The return of Zack Morris

Fans of “Saved By the Bell” will dig this clip from “Late Night with Jimmy Fallon”…

  

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“Leverage” seems to be getting better

In the interests of full disclosure, I would have cut “Leverage” from my playlist after a ridiculous second episode (“The Homecoming Job”) if not for the insistence of my wife, who liked the first two episodes a whole heck of a lot more than I did. The premiere was solid, even if it was a little rough around the edges. It’s understandable that a show that tries really hard to be cute (a la “Ocean’s Eleven”) might struggle at the start as the relatively unknown actors get used to playing their characters and working with each other. In “Ocean’s Eleven,” audiences already knew and liked Brad Pitt and George Clooney, and had seen them acting “cute” dozens of times before, so their act went over well.

But I’m getting ahead of myself. “Leverage” is a TNT drama, which (for me) has been a little hit or miss when it comes to original scripted series. I am hooked on “The Closer,” but was never able to get into “Saving Grace” and was too annoyed by Mark-Paul Gosselaar’s distractingly long hair in the promos for “Raising the Bar” to even bother with that show. (I did enjoy the paramedic drama, “Saved,” but it was canceled after only one season.) “Leverage” is about a group of thieves that decide to go the Robin Hood route by enacting their own brand of justice on those that would take advantage of others.

At the center of the show is Timothy Hutton, whom I’ve liked since the days of “Turk 182” and “Beautiful Girls.” He plays Nathan Ford, a former insurance investigator who recently lost his son when the company he worked for wouldn’t cover his son’s experimental procedure. He enlists the help of four criminals — a con artist, a cyberthief, a cat burglar and a martial arts expert — to, and I quote, “pick up where the law leaves off.”

“Leverage” tries very hard to be witty, and it often hits the mark. There was the aforementioned second episode, however. At one point, Ford and his beautiful con artist cohort had to create a distraction at the L.A. shipping docks. So they pose as an obnoxious couple on vacation, complete with Hawaiian shirts and awful attitudes. They were even dragging their luggage around the shipping docks of L.A. — in a post-9/11 world. It was simply ridiculous.

The good parts of “Leverage” actually remind me quite a bit of “Hustle,” a British television show that was also about a group of con artists. Their intentions weren’t as noble as Ford’s, and that’s one thing that bothers me about “Leverage” — they don’t seem to want to keep any of the money. For example, in the third episode, “The Two-Horse Job,” a trainer hires them to retrieve an injured horse from his nefarious owner after the owner set fire to the trainer’s stable. The gang does its thing and manages to get the horse back and steal $12 million from the greedy owner. Do they keep any of the dough? Nope. They give it all to the trainer. This just doesn’t seem realistic to me.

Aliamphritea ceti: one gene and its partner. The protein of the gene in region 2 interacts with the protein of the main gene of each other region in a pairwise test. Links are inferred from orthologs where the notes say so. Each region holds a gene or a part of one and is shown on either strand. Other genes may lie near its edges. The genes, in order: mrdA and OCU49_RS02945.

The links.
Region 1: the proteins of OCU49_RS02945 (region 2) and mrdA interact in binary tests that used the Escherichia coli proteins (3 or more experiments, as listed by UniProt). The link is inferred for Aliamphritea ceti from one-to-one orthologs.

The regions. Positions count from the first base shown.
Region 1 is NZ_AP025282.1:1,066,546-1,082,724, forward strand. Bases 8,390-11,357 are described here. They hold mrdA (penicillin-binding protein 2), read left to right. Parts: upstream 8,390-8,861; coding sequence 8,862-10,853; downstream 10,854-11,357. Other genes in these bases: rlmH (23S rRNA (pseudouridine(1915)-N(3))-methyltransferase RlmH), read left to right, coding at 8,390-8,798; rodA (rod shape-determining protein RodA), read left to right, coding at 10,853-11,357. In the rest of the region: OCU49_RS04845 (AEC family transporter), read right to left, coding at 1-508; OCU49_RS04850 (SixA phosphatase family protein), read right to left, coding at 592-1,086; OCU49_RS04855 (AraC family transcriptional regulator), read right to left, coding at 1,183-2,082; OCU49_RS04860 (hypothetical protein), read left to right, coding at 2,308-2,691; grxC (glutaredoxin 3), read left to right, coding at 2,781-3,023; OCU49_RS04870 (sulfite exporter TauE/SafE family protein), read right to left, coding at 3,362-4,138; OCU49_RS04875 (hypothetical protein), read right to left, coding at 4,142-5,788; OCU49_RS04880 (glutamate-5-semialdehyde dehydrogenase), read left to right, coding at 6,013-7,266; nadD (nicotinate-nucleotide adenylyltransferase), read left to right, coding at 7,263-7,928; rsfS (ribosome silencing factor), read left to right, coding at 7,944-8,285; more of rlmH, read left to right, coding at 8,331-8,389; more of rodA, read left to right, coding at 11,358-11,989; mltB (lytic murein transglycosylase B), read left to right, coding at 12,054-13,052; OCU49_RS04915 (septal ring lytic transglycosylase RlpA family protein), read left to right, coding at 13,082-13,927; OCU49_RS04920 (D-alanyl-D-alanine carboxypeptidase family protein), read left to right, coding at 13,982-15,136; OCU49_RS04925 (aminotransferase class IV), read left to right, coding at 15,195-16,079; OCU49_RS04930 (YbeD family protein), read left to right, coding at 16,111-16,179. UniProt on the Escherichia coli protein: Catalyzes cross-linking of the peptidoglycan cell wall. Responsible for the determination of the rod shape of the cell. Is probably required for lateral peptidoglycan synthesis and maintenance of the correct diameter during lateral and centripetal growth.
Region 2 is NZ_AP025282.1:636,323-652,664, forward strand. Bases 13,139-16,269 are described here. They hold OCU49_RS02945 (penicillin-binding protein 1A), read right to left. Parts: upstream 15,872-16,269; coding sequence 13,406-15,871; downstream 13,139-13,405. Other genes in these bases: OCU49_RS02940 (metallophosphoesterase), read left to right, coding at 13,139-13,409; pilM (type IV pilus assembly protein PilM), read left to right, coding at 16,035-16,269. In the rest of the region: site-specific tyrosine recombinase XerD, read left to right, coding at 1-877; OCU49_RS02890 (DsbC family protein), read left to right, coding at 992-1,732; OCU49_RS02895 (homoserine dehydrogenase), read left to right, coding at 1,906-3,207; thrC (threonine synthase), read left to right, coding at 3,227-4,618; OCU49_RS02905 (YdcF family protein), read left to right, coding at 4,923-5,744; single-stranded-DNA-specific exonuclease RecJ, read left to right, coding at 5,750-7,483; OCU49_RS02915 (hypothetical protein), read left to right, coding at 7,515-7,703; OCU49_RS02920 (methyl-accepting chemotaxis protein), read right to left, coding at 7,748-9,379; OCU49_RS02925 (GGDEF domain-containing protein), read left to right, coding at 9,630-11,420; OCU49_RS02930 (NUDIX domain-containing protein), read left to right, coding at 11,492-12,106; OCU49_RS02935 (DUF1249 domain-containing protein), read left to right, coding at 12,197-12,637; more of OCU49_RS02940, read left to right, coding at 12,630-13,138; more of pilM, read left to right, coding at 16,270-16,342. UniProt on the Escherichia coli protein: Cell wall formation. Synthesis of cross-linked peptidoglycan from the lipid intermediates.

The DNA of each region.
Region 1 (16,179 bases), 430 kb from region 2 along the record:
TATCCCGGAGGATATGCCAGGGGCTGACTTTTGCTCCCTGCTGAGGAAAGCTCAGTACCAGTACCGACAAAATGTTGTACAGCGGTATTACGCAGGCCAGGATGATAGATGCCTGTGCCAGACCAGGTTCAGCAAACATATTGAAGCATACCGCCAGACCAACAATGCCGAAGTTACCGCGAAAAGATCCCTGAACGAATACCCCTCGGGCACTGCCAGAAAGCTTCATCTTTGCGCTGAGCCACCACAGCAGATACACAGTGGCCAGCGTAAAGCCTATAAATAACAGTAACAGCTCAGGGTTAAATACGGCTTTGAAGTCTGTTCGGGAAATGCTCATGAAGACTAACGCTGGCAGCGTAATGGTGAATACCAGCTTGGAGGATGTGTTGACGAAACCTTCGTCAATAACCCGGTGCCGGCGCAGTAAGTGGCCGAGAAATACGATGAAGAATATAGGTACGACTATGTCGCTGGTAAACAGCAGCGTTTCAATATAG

I’ve always been fascinated with the dark side of society which is why I’m often drawn to anti-hero stories like “The Shield,” “Rescue Me” and “The Sopranos.” “Leverage” doesn’t get nearly as dark as those series, but it does live in that grey area between right and wrong. I’d like to see the moral ambiguity get a little thicker, as the victims of the con jobs are often caricatures of villains (with no discernable positive qualities).

So for now, I’m going to keep watching. But if I see Timothy Hutton dressed in a Hawaiian shirt traipsing through the docks of Los Angeles again, I’m going to delete my season pass and not look back.

  

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Greetings to the New Series: “Raising the Bar” (TNT)

For someone who’s contributed so much to television, it’s rather surprising just how quiet Steven Bochco has been for the past few years.

Bochco is the man responsible for executive-producing such classic dramas as “Hill Street Blues,” “L.A. Law,” and “NYPD Blue,” as well as short-lived but highly regarded series such as “Murder One,” “Brooklyn South,” and “Over There.” After 2005’s well-intentioned but sketchily-executed “Commander in Chief,” however, Bochco’s name stopped appearing in the credits for any new shows, and in a 2007 interview with Newsday, he admitted that he had decided to take a step back from the broadcast networks, saying, “I don’t think there’s a big appetite for the stuff I like to do. You’re looking at 400-year-old cops and detectives who are vampires. . . . It’s fine. I don’t have any disdain for it. It’s just not what I do.”

Thankfully, Bochco has found a new home on cable with TNT, who seem to be welcoming him with open arms…and when he’s offering up a series like “Raising the Bar,” why wouldn’t they?

Read the rest of this entry »

  

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